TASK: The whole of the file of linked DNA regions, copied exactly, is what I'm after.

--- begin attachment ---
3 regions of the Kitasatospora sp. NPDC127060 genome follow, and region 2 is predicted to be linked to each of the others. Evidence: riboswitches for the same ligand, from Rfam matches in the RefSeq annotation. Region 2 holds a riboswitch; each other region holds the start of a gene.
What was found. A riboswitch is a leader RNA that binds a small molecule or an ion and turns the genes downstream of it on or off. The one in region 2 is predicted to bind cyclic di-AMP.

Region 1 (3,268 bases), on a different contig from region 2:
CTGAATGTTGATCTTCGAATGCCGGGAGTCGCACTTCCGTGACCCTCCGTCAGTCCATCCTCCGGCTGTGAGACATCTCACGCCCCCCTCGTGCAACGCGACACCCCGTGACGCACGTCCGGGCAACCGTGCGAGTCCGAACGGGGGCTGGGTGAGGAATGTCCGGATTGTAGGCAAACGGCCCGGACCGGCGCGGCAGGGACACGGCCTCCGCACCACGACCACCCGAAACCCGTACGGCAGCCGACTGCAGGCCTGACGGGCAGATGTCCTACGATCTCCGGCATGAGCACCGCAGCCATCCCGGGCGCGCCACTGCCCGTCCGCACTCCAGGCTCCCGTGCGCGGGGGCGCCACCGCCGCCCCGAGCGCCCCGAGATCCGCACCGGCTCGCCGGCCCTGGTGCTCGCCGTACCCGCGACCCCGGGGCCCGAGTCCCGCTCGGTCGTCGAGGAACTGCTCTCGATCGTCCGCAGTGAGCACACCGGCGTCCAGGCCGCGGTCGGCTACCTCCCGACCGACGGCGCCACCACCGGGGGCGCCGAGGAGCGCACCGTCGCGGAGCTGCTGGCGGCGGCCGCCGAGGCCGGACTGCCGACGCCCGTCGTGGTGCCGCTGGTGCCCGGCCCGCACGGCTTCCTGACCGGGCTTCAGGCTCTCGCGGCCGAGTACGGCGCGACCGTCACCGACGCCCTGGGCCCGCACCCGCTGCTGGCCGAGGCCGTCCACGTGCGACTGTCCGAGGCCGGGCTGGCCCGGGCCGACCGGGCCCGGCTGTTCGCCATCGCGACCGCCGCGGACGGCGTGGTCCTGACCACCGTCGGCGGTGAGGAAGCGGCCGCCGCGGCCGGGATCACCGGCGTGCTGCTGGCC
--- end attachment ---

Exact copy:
3 regions of the Kitasatospora sp. NPDC127060 genome follow, and region 2 is predicted to be linked to each of the others. Evidence: riboswitches for the same ligand, from Rfam matches in the RefSeq annotation. Region 2 holds a riboswitch; each other region holds the start of a gene.
What was found. A riboswitch is a leader RNA that binds a small molecule or an ion and turns the genes downstream of it on or off. The one in region 2 is predicted to bind cyclic di-AMP.

Region 1 (3,268 bases), on a different contig from region 2:
CTGAATGTTGATCTTCGAATGCCGGGAGTCGCACTTCCGTGACCCTCCGTCAGTCCATCCTCCGGCTGTGAGACATCTCACGCCCCCCTCGTGCAACGCGACACCCCGTGACGCACGTCCGGGCAACCGTGCGAGTCCGAACGGGGGCTGGGTGAGGAATGTCCGGATTGTAGGCAAACGGCCCGGACCGGCGCGGCAGGGACACGGCCTCCGCACCACGACCACCCGAAACCCGTACGGCAGCCGACTGCAGGCCTGACGGGCAGATGTCCTACGATCTCCGGCATGAGCACCGCAGCCATCCCGGGCGCGCCACTGCCCGTCCGCACTCCAGGCTCCCGTGCGCGGGGGCGCCACCGCCGCCCCGAGCGCCCCGAGATCCGCACCGGCTCGCCGGCCCTGGTGCTCGCCGTACCCGCGACCCCGGGGCCCGAGTCCCGCTCGGTCGTCGAGGAACTGCTCTCGATCGTCCGCAGTGAGCACACCGGCGTCCAGGCCGCGGTCGGCTACCTCCCGACCGACGGCGCCACCACCGGGGGCGCCGAGGAGCGCACCGTCGCGGAGCTGCTGGCGGCGGCCGCCGAGGCCGGACTGCCGACGCCCGTCGTGGTGCCGCTGGTGCCCGGCCCGCACGGCTTCCTGACCGGGCTTCAGGCTCTCGCGGCCGAGTACGGCGCGACCGTCACCGACGCCCTGGGCCCGCACCCGCTGCTGGCCGAGGCCGTCCACGTGCGACTGTCCGAGGCCGGGCTGGCCCGGGCCGACCGGGCCCGGCTGTTCGCCATCGCGACCGCCGCGGACGGCGTGGTCCTGACCACCGTCGGCGGTGAGGAAGCGGCCGCCGCGGCCGGGATCACCGGCGTGCTGCTGGCC